No ‘dynamic duo’: Texas Gov. Greg Abbott, Lt. Gov. Dan Patrick have forged separate roles

AUSTIN — In eight years as arguably the most conservative “Big Two” in Texas history, Gov. Greg Abbott and Lt. Gov. Dan Patrick have achieved an uneasy peace. The two Republican leaders rarely clash in public and they’ve increasingly avoided conflict by doubling down on the unique — and quite different — duties the state Constitution prescribes for them.

Abbott glad-hands with corporate titans as the state’s economic-development cheerleader and has a closet full of khaki first-responder shirts with Texas seals as pocket insignias, for his travels as disaster-response leader. Patrick immerses himself in details of legislation and micromanages the Senate as the Capitol’s policy wonk in chief.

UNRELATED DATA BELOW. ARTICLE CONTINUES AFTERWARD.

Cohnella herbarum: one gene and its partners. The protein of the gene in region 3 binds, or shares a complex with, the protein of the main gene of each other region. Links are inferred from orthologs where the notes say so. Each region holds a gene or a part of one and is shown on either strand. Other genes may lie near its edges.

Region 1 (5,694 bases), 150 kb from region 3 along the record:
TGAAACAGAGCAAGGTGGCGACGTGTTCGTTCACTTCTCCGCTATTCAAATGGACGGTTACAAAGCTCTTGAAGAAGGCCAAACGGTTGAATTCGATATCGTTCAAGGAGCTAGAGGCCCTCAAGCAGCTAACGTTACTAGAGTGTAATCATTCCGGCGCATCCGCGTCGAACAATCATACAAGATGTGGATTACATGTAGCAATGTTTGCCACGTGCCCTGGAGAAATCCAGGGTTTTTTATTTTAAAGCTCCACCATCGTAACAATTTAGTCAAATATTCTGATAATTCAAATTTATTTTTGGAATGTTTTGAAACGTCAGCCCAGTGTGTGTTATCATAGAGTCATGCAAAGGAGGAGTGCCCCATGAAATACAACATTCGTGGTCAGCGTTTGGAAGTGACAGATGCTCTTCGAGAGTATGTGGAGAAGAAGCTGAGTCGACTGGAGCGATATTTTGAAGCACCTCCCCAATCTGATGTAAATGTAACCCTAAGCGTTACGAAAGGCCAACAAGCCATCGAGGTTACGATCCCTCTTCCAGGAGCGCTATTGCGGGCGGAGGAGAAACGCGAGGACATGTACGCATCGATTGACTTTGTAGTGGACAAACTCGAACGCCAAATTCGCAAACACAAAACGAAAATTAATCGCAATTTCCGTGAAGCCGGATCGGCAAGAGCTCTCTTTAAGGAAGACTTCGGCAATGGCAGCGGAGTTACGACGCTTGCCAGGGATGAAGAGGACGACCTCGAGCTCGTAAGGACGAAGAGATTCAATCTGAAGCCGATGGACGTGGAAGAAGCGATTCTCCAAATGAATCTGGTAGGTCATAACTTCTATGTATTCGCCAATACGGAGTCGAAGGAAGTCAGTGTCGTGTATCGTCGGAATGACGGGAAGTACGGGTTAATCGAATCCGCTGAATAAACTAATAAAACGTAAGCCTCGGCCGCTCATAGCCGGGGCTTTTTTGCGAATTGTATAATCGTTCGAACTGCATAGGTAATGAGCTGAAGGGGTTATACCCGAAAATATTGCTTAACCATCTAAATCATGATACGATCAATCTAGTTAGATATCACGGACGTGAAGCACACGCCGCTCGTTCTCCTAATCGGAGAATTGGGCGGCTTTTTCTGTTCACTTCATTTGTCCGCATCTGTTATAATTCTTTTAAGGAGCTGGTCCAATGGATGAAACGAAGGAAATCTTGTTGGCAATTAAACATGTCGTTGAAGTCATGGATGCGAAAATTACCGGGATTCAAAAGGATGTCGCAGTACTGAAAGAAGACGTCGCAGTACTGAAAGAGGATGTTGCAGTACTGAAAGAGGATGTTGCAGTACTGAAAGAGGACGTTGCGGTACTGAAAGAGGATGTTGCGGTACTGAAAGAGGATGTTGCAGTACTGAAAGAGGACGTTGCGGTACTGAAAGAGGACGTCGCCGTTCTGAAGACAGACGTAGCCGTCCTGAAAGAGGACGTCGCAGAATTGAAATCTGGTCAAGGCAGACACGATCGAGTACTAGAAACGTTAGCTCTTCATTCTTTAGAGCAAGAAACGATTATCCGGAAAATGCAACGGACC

Some have likened them to an old married couple who, lacking personal rapport and affection, spend as much time as possible in separate wings of the house. But lieutenant governor is a more powerful position in Texas than in almost any other state, making tensions all but inevitable.

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